How ideological is Robert Redford?
Few filmmakers get painted with the liberal brush as often as Robert Redford. Once an actor-filmmaker who mixed in All-American stories ("The Natural," Quiz Show") with politically themed dramas ("The Candidate," "All the Presidents Men"), Redford in the latter phase of his career has become more polarizing. His 2007 anti-Iraq film "Lions for Lambs," with its earnest story about brave young soldiers and self-interested political leaders, lit a fire under conservatives, with Redford's public comments about foreign policy and the George W. Bush administration only fueling it.
The Sundance Film Festival founder's new movie, "The Conspirator," doesn't deal with the divisive stuff of contemporary cable news. It's about the personal plight of Mary Surratt, an alleged conspirator in the Lincoln assassination, and the prosecution she faced. Ideological statements are there if you're looking for them -- Surratt's trial parallels the instance of Khalid Sheikh Mohammed , and Redford's depiction of the Constitution under fire can be connected to the present day -- but Redford also upends conventional liberal thinking. The Union leadership, for instance, is shown to be insensitive to civil rights, while the Confederate protagonist is portrayed as the victim.
The director, though, said he believed some on the right would still bring their own baggage to the film, which he directed from James Solomon's screenplay. "I suspect no matter my attempts to have an equal and balanced piece of work, there's a predisposition to misinterpret my films," he told 24 Frames. "I put a lot of attention to authenticity. [But] I imagine no matter what I do it's going to be pushed over by some people."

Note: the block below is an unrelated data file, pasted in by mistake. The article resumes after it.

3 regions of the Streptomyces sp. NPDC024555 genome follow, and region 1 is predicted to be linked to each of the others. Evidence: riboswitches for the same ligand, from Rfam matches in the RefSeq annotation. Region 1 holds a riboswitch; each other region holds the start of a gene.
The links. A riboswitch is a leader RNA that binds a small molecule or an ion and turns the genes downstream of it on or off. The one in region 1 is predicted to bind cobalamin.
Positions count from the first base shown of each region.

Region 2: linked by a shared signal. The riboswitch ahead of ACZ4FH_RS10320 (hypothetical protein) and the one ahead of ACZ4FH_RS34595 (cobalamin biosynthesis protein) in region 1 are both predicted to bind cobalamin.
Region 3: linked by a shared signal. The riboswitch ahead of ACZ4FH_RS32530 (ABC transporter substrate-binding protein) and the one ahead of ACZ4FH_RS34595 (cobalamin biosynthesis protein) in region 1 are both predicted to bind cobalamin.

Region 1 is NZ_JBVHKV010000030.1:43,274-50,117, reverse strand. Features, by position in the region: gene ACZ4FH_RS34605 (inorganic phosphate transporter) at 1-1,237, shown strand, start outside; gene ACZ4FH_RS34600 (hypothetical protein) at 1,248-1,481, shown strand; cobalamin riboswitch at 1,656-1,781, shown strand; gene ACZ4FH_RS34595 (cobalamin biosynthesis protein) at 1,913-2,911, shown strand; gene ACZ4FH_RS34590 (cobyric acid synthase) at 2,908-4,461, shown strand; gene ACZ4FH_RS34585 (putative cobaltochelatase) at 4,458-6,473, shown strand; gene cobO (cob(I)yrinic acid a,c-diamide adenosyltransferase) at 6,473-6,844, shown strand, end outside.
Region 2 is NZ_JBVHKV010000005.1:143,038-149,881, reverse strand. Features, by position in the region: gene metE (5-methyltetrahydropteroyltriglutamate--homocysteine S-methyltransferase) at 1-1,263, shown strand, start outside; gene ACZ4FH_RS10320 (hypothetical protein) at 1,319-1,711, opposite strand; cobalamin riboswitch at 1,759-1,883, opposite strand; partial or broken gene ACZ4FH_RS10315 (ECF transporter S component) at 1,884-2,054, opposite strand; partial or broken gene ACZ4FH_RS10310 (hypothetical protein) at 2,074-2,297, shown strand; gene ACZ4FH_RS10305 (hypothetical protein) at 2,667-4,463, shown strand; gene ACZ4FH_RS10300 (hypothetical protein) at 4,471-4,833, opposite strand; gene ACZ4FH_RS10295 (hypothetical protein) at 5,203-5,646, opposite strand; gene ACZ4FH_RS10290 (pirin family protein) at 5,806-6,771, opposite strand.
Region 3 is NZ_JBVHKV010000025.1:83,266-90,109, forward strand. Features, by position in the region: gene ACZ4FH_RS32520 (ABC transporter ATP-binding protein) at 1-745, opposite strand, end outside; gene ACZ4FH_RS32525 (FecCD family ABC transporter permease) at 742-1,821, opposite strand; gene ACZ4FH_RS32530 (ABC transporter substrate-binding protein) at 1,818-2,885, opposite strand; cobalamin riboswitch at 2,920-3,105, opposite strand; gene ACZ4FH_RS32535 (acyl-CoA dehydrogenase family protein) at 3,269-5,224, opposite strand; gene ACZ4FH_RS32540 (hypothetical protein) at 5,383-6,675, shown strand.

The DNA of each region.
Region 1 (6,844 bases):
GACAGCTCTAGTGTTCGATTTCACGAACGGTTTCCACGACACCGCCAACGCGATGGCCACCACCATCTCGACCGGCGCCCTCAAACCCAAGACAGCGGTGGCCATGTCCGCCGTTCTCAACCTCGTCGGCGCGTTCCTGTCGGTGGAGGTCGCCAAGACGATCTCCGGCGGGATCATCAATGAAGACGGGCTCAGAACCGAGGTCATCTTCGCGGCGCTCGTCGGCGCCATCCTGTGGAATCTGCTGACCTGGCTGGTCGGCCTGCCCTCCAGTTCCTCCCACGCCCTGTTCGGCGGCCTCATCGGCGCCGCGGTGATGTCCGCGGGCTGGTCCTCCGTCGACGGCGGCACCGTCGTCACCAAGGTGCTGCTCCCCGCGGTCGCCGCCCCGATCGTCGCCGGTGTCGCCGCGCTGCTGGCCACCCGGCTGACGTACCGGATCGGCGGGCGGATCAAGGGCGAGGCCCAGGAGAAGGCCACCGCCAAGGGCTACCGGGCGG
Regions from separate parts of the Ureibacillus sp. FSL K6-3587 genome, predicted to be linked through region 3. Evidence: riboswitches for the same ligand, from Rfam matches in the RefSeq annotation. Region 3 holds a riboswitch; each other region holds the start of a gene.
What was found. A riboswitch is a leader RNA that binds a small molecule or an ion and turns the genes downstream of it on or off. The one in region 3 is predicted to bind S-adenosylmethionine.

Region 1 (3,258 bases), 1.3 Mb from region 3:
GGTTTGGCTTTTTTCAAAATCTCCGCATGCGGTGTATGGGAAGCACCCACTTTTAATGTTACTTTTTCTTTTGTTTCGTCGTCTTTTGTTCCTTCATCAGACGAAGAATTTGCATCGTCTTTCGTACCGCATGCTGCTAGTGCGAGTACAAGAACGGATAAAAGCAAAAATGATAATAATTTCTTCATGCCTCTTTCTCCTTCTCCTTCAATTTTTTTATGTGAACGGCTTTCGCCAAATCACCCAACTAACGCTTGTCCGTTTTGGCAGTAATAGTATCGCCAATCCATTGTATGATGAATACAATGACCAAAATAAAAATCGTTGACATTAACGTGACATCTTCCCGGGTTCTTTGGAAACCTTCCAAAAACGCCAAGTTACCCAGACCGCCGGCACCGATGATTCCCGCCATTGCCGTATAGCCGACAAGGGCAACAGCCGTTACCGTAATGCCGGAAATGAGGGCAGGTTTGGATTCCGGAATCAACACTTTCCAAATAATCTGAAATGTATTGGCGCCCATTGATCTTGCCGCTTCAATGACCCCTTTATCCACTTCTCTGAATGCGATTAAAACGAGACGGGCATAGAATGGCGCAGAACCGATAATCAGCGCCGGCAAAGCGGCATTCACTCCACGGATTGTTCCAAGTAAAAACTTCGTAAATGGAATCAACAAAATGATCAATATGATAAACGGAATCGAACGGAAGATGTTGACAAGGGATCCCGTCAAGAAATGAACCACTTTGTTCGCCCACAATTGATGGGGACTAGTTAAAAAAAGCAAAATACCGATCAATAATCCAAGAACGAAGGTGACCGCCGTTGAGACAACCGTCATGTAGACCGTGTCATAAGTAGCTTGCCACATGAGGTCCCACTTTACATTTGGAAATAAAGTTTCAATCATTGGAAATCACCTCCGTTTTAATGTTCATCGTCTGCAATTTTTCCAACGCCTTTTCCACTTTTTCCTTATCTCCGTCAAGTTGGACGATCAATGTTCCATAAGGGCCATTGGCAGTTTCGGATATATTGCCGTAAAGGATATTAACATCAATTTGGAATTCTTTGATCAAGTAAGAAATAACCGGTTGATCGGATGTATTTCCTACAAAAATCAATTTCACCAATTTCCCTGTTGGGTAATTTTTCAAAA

In fact, Redford said he believes his previous film wasn't nearly as tendentious as its critics said it was. "When you think about 'Lions for Lambs,' it was misinterpreted by many. It was: 'There's Redford preaching again.' What I was trying to do was just put a spotlight on different segments of our society, looking at education's relationship with students and how prepared the military was when it went into Afghanistan and Iraq."
He said timing was a factor too. "It might have looked better had it come out later; it might not have looked so preachy."
Part of the predisposition Redford describes, however, may be the result of the director's own comments. At 75, the filmmaker still pulls no punches about what he sees as the sins of the right. "I can understand why Stanton [the Union Cabinet member who helped order a military tribunal for Surratt] was in a panic," he said. "But at the same time it was a classic example of self-interest. Whether it's Cheney or McCarthy, all these characters have suffered from the same thing: ideology and self-interest have blended together into a disturbing situation."
Photo: Robert Redford at "The Conspirator" premiere at Ford's Theatre in Washington. Credit: Kevin Lamarque / Reuters